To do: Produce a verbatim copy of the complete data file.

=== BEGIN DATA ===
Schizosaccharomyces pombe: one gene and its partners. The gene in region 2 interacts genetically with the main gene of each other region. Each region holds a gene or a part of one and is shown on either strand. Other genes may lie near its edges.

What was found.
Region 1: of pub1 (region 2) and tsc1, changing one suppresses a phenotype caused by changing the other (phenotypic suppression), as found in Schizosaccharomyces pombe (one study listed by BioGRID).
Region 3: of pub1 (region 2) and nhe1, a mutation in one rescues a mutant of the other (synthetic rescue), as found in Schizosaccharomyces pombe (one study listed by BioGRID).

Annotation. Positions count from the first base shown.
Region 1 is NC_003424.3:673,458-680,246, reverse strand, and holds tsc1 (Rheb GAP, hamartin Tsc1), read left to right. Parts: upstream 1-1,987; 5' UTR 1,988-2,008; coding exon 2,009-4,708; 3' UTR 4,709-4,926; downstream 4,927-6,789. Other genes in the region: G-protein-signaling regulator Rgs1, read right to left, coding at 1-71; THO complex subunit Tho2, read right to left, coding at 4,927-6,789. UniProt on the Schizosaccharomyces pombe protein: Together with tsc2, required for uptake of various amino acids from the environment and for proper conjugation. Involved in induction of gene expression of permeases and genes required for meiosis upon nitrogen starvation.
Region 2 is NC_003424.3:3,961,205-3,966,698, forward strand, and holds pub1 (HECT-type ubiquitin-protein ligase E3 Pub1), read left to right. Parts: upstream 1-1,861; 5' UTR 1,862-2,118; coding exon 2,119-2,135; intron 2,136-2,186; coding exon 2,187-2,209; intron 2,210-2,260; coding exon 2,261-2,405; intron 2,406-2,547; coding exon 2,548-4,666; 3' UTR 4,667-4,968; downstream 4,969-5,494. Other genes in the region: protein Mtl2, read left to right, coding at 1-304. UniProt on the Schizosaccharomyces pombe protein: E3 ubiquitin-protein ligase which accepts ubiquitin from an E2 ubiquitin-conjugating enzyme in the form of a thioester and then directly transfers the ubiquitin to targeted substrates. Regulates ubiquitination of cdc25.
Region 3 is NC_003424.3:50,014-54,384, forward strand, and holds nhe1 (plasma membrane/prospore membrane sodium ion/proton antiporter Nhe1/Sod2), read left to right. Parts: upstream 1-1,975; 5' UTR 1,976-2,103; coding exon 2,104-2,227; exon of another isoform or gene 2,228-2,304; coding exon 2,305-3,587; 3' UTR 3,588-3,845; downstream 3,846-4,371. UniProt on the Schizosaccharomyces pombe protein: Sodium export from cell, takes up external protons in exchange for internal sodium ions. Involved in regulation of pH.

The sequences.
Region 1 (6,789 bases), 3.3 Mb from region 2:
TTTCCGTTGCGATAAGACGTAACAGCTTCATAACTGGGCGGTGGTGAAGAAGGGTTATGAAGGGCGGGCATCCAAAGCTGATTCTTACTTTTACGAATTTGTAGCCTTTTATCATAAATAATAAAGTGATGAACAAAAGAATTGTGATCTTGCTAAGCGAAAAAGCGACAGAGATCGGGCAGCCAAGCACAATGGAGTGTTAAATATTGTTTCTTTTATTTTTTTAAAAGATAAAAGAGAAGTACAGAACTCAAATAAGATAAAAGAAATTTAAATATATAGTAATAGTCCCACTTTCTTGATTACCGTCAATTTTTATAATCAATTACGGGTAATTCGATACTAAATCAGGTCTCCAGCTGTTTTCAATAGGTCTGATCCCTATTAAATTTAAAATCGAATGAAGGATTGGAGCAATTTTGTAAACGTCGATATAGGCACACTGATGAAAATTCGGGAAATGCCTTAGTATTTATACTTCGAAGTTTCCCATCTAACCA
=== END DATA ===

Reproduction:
Schizosaccharomyces pombe: one gene and its partners. The gene in region 2 interacts genetically with the main gene of each other region. Each region holds a gene or a part of one and is shown on either strand. Other genes may lie near its edges.

What was found.
Region 1: of pub1 (region 2) and tsc1, changing one suppresses a phenotype caused by changing the other (phenotypic suppression), as found in Schizosaccharomyces pombe (one study listed by BioGRID).
Region 3: of pub1 (region 2) and nhe1, a mutation in one rescues a mutant of the other (synthetic rescue), as found in Schizosaccharomyces pombe (one study listed by BioGRID).

Annotation. Positions count from the first base shown.
Region 1 is NC_003424.3:673,458-680,246, reverse strand, and holds tsc1 (Rheb GAP, hamartin Tsc1), read left to right. Parts: upstream 1-1,987; 5' UTR 1,988-2,008; coding exon 2,009-4,708; 3' UTR 4,709-4,926; downstream 4,927-6,789. Other genes in the region: G-protein-signaling regulator Rgs1, read right to left, coding at 1-71; THO complex subunit Tho2, read right to left, coding at 4,927-6,789. UniProt on the Schizosaccharomyces pombe protein: Together with tsc2, required for uptake of various amino acids from the environment and for proper conjugation. Involved in induction of gene expression of permeases and genes required for meiosis upon nitrogen starvation.
Region 2 is NC_003424.3:3,961,205-3,966,698, forward strand, and holds pub1 (HECT-type ubiquitin-protein ligase E3 Pub1), read left to right. Parts: upstream 1-1,861; 5' UTR 1,862-2,118; coding exon 2,119-2,135; intron 2,136-2,186; coding exon 2,187-2,209; intron 2,210-2,260; coding exon 2,261-2,405; intron 2,406-2,547; coding exon 2,548-4,666; 3' UTR 4,667-4,968; downstream 4,969-5,494. Other genes in the region: protein Mtl2, read left to right, coding at 1-304. UniProt on the Schizosaccharomyces pombe protein: E3 ubiquitin-protein ligase which accepts ubiquitin from an E2 ubiquitin-conjugating enzyme in the form of a thioester and then directly transfers the ubiquitin to targeted substrates. Regulates ubiquitination of cdc25.
Region 3 is NC_003424.3:50,014-54,384, forward strand, and holds nhe1 (plasma membrane/prospore membrane sodium ion/proton antiporter Nhe1/Sod2), read left to right. Parts: upstream 1-1,975; 5' UTR 1,976-2,103; coding exon 2,104-2,227; exon of another isoform or gene 2,228-2,304; coding exon 2,305-3,587; 3' UTR 3,588-3,845; downstream 3,846-4,371. UniProt on the Schizosaccharomyces pombe protein: Sodium export from cell, takes up external protons in exchange for internal sodium ions. Involved in regulation of pH.

The sequences.
Region 1 (6,789 bases), 3.3 Mb from region 2:
TTTCCGTTGCGATAAGACGTAACAGCTTCATAACTGGGCGGTGGTGAAGAAGGGTTATGAAGGGCGGGCATCCAAAGCTGATTCTTACTTTTACGAATTTGTAGCCTTTTATCATAAATAATAAAGTGATGAACAAAAGAATTGTGATCTTGCTAAGCGAAAAAGCGACAGAGATCGGGCAGCCAAGCACAATGGAGTGTTAAATATTGTTTCTTTTATTTTTTTAAAAGATAAAAGAGAAGTACAGAACTCAAATAAGATAAAAGAAATTTAAATATATAGTAATAGTCCCACTTTCTTGATTACCGTCAATTTTTATAATCAATTACGGGTAATTCGATACTAAATCAGGTCTCCAGCTGTTTTCAATAGGTCTGATCCCTATTAAATTTAAAATCGAATGAAGGATTGGAGCAATTTTGTAAACGTCGATATAGGCACACTGATGAAAATTCGGGAAATGCCTTAGTATTTATACTTCGAAGTTTCCCATCTAACCA